(To translate: he was saying he would never do anything like wishing Yankees players. However, he would choose “Mr. Berra” as his game coach and lucky charm in 1965.)

The Old Man was there for Cincinnati’s only victory in those World Series, when Elio Chacon of the Reds sprinted home from third base as a pitch passed the catcher. Chacon slipped home in a cloud of stadium dust and blown away, cheered by anti-Yankees fans. I was there, writing a sidebar for Newsday, in an auxiliary press stand, directly behind the Old Man, who took off the aforementioned Tyrolean hat.

(With that one act of hustle and bustle, Chacon earned a spot with the Mets in their first season; Stengel had an affinity for trafficking players. Chacon had a mostly useless season and never played in the major.)

As the team filled its roster of players other clubs didn’t want, Stengel was creating the Mets, an image-building act worthy of a top-tier advertising agency, moving back and forth from his home in Glendale, in California, wherever there was. there were notebooks, cameras and microphones in New York.

He had a smooth monologue on the Amazing Mets, the Metsies and his dream for “the youth of America” ​​because “they haven’t failed yet.”

In January 1962, Stengel materialized in Manhattan to give a lecture with no news. Jacobson reported on Newsday that Stengel had attracted photographers and even Gabe Pressman, the peripatetic radio reporter, away from the “president and mayor” – that is, John F. Kennedy and Robert F. Wagner.

Stengel waved a paper list detailing the scraps and scraps the Mets had amassed – weirdos named Hodges, Ashburn, Bell, Zimmer, Thomas, Labine, Neal – to lure nostalgic National League fans – plus Chacon. , of course, as well as Rod Kanehl, a longtime Yankees farmhand who impressed Stengel by climbing over a fence on a training ground to catch a long volley.

The Elder said he consumes a list every day, brandishing it to writers, fans, and potential ticket buyers.

As he walked away, Stengel spoke words of greeting to the types of media:

“Don’t forget to join the Amazing Mets!” Stengel yelled, adding, “If they have a newspaper merger, grab a glove.”

Most New York newspapers assigned beat writers from the good old days – the Daily News’s Dick Young was one – but The Times took the other route and sent Robert Lipsyte, not far from Columbia University, literate and attentive without fidelity to normal sports writing styles.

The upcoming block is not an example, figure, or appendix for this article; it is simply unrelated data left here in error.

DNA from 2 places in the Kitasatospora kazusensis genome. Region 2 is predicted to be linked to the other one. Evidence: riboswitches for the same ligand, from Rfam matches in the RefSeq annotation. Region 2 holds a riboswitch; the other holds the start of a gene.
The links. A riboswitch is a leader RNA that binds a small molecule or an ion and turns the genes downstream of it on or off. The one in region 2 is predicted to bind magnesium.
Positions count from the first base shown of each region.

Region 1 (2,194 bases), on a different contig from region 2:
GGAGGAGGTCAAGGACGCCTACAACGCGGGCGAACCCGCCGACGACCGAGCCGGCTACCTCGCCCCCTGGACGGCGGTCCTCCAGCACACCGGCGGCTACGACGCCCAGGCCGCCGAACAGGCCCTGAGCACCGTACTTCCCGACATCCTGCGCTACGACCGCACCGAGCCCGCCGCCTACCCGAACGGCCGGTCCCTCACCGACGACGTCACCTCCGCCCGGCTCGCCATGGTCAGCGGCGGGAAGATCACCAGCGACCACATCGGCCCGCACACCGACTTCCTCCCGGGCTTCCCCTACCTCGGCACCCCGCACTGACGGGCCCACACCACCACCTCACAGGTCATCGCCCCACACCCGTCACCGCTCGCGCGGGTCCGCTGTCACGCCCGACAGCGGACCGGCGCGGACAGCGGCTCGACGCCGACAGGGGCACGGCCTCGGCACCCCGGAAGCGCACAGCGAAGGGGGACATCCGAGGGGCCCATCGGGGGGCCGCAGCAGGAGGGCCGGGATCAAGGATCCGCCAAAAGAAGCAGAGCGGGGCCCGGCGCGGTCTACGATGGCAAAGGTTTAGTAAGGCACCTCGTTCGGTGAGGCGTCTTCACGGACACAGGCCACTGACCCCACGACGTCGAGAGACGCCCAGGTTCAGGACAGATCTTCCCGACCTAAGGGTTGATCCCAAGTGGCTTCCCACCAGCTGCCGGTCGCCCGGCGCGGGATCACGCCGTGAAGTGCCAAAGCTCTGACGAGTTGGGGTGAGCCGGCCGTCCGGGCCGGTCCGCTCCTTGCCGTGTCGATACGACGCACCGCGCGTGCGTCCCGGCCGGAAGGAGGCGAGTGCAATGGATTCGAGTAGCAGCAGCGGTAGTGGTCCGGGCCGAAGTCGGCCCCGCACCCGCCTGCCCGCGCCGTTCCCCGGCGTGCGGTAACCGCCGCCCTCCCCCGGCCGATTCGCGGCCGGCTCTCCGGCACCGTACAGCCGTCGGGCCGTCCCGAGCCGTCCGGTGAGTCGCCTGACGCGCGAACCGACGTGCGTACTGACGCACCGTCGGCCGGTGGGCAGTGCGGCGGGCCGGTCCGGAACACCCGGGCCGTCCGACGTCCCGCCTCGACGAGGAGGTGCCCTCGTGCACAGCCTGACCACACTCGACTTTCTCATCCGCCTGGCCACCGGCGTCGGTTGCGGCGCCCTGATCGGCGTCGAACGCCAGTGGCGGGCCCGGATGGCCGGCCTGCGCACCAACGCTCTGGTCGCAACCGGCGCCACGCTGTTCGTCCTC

On his 50th anniversary at the Mets, Lipsyte described those early camp days, including how he actually took the glove with him and was allowed to fuck with flies on the lakeside pitch. The first fly “exploded in my hand” and “my palm still stings at the memory”. Fortunately, it didn’t seem to hurt his articles, which I eagerly read up north.

The New Yorker sent Roger Angell to see if he could dig something: the start of a career change for the now 100-year-old icon.

We at Newsday assigned Stan Isaacs, who wrote a column titled Out of Left Field, which he surely was, and Jacobson, who started the spring with the Yankees and moved on to the Mets.

“The Mets could finish ahead of the Colts because they rolled out their expansion roster with workers like Frank Thomas and Charlie Neal,” wrote Isaacs, picking the Mets for ninth place in the 10-team National League; Jacobson had them eighth.

“Ah, it was just wishful thinking,” Jacobson said recently. “In the past they had good players who couldn’t take it anymore.” She brightened up and said, “But there was a lot of laughter all the time.”

In St. Louis for the opening game, nearly a dozen Mets got stuck in an elevator at the team’s hotel and, for better or for worse, were saved, in time to lose.

The first home game was two days later, Friday the 13th, of course. I played hooky from high school rhythm to sit in the stands on a bad and sleet afternoon to watch the elderly Mets slip and slide in front of just 12,447 fans. The growing fandom of the Mets survived a streak of nine straight losses before winning one: the same old Mets.

In days to come, Richie Ashburn, old and wise slap hitter, would insist on playing, despite a concussion from hitting the wall. The same old Mets.

The Mets have taken on a former Yankee named Marvin Eugene Throneberry, born to be a Met, irregular on the pitch and on grassroots courses. Ashburn, in the next locker, advised Marvelous Marv to enjoy the fan chants: “Raspberry! Strawberry! We love Throneberry! ” The same old Mets.

“You had things you never had before, like banners, signs and chants like a college football game,” Jacobson recalled. “’Come on Mets!’ It was very noisy. “

Stengel would go out on the pitch and get stronger. People would be on the bench.

New York fans have combined their hatred of the deceased owners of the Dodgers and Giants with their love for the National League football: Roberto Clemente! Enrico Aaron! Franco Robinson! Stan Musial! When Willie Mays and Duke Snider returned home in their gray street uniforms, there were lusty family reunions.

It was a glorious time, and it feels like yesterday. Eventually I watched the Mets games, home and away, as crowds began to flock to this strange early 1960s event in Woodstock-on-Harlem.

With the Yankees, Stengel admitted that he couldn’t have done it without the players.

With the Mets, Stengel could not have done it without the fans.